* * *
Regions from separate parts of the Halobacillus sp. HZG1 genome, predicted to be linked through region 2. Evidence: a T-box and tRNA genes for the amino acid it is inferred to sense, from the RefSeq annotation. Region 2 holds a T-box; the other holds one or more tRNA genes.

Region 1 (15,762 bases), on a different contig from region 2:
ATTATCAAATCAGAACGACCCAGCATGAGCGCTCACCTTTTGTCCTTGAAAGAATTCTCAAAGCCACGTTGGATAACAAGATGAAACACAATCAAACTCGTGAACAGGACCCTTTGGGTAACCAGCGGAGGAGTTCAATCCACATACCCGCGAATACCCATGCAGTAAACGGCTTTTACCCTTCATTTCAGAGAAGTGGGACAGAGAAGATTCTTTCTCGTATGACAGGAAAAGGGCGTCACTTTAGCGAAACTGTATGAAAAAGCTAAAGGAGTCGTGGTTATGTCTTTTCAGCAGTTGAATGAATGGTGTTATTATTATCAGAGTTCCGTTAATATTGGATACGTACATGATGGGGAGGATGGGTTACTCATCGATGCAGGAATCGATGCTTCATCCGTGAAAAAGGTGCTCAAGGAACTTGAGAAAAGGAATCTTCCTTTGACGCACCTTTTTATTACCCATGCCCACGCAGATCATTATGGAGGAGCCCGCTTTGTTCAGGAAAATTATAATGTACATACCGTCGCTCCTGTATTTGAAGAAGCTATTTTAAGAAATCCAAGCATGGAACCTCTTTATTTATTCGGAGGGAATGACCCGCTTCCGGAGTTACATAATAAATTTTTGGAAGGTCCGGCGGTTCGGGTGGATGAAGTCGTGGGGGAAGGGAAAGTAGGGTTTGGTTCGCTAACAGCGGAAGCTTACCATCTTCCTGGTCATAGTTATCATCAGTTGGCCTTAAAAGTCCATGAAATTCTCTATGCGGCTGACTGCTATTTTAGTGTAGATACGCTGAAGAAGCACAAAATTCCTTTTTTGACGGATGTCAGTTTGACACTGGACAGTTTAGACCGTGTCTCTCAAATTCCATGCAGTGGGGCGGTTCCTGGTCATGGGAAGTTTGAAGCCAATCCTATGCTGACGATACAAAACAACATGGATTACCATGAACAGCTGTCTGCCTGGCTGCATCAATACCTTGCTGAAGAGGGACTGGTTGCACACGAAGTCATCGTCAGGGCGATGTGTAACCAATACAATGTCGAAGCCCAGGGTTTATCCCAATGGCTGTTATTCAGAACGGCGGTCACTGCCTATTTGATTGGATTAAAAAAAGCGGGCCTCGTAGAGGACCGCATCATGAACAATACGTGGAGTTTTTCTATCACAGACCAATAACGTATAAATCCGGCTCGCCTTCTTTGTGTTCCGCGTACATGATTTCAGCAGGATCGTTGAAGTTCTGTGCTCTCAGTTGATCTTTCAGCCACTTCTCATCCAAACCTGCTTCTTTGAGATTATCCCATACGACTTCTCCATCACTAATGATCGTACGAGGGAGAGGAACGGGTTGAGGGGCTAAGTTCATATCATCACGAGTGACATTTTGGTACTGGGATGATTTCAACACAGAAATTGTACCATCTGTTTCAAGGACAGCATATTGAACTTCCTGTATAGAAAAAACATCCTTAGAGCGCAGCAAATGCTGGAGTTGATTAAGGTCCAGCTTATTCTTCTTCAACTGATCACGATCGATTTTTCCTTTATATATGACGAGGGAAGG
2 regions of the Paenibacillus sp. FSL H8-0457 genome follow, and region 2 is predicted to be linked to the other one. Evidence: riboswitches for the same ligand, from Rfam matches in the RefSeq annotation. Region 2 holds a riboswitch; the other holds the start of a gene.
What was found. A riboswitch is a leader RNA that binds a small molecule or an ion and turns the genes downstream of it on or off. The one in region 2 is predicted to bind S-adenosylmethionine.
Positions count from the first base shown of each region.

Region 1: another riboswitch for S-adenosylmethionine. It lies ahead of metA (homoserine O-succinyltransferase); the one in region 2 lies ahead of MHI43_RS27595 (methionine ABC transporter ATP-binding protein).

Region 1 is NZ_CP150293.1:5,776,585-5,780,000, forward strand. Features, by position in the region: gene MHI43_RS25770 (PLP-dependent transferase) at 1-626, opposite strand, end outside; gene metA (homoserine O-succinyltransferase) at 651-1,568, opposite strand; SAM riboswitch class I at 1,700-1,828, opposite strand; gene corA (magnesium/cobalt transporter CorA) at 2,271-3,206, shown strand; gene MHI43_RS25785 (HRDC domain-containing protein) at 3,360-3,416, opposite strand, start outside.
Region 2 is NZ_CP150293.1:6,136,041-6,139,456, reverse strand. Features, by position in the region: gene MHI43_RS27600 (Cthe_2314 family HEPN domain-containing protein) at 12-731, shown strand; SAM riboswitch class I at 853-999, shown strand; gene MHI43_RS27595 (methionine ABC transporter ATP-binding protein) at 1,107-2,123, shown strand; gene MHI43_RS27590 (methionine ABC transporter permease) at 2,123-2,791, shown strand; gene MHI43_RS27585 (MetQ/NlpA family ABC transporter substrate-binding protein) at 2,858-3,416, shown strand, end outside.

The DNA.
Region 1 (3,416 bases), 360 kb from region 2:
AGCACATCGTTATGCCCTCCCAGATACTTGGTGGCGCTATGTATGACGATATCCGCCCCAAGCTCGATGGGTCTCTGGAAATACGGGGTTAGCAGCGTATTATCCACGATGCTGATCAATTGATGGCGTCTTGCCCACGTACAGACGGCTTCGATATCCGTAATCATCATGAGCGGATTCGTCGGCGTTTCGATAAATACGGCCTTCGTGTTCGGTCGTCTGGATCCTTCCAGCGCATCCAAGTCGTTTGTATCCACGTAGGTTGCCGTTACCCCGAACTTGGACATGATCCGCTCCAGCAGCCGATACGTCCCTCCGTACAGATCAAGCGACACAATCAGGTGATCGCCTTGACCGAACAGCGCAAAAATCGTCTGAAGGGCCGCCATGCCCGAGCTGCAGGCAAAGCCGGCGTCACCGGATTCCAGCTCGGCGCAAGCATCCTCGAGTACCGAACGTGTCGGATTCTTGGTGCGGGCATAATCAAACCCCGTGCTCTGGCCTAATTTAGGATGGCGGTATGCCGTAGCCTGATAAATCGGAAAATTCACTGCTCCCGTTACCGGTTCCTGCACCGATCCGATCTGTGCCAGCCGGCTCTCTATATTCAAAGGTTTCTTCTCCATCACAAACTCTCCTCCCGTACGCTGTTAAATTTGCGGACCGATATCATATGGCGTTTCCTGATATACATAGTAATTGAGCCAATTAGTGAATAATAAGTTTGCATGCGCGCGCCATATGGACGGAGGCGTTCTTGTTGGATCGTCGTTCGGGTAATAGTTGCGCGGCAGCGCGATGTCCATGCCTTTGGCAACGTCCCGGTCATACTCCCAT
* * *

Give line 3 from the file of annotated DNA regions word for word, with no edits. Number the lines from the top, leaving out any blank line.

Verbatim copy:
ATTATCAAATCAGAACGACCCAGCATGAGCGCTCACCTTTTGTCCTTGAAAGAATTCTCAAAGCCACGTTGGATAACAAGATGAAACACAATCAAACTCGTGAACAGGACCCTTTGGGTAACCAGCGGAGGAGTTCAATCCACATACCCGCGAATACCCATGCAGTAAACGGCTTTTACCCTTCATTTCAGAGAAGTGGGACAGAGAAGATTCTTTCTCGTATGACAGGAAAAGGGCGTCACTTTAGCGAAACTGTATGAAAAAGCTAAAGGAGTCGTGGTTATGTCTTTTCAGCAGTTGAATGAATGGTGTTATTATTATCAGAGTTCCGTTAATATTGGATACGTACATGATGGGGAGGATGGGTTACTCATCGATGCAGGAATCGATGCTTCATCCGTGAAAAAGGTGCTCAAGGAACTTGAGAAAAGGAATCTTCCTTTGACGCACCTTTTTATTACCCATGCCCACGCAGATCATTATGGAGGAGCCCGCTTTGTTCAGGAAAATTATAATGTACATACCGTCGCTCCTGTATTTGAAGAAGCTATTTTAAGAAATCCAAGCATGGAACCTCTTTATTTATTCGGAGGGAATGACCCGCTTCCGGAGTTACATAATAAATTTTTGGAAGGTCCGGCGGTTCGGGTGGATGAAGTCGTGGGGGAAGGGAAAGTAGGGTTTGGTTCGCTAACAGCGGAAGCTTACCATCTTCCTGGTCATAGTTATCATCAGTTGGCCTTAAAAGTCCATGAAATTCTCTATGCGGCTGACTGCTATTTTAGTGTAGATACGCTGAAGAAGCACAAAATTCCTTTTTTGACGGATGTCAGTTTGACACTGGACAGTTTAGACCGTGTCTCTCAAATTCCATGCAGTGGGGCGGTTCCTGGTCATGGGAAGTTTGAAGCCAATCCTATGCTGACGATACAAAACAACATGGATTACCATGAACAGCTGTCTGCCTGGCTGCATCAATACCTTGCTGAAGAGGGACTGGTTGCACACGAAGTCATCGTCAGGGCGATGTGTAACCAATACAATGTCGAAGCCCAGGGTTTATCCCAATGGCTGTTATTCAGAACGGCGGTCACTGCCTATTTGATTGGATTAAAAAAAGCGGGCCTCGTAGAGGACCGCATCATGAACAATACGTGGAGTTTTTCTATCACAGACCAATAACGTATAAATCCGGCTCGCCTTCTTTGTGTTCCGCGTACATGATTTCAGCAGGATCGTTGAAGTTCTGTGCTCTCAGTTGATCTTTCAGCCACTTCTCATCCAAACCTGCTTCTTTGAGATTATCCCATACGACTTCTCCATCACTAATGATCGTACGAGGGAGAGGAACGGGTTGAGGGGCTAAGTTCATATCATCACGAGTGACATTTTGGTACTGGGATGATTTCAACACAGAAATTGTACCATCTGTTTCAAGGACAGCATATTGAACTTCCTGTATAGAAAAAACATCCTTAGAGCGCAGCAAATGCTGGAGTTGATTAAGGTCCAGCTTATTCTTCTTCAACTGATCACGATCGATTTTTCCTTTATATATGACGAGGGAAGG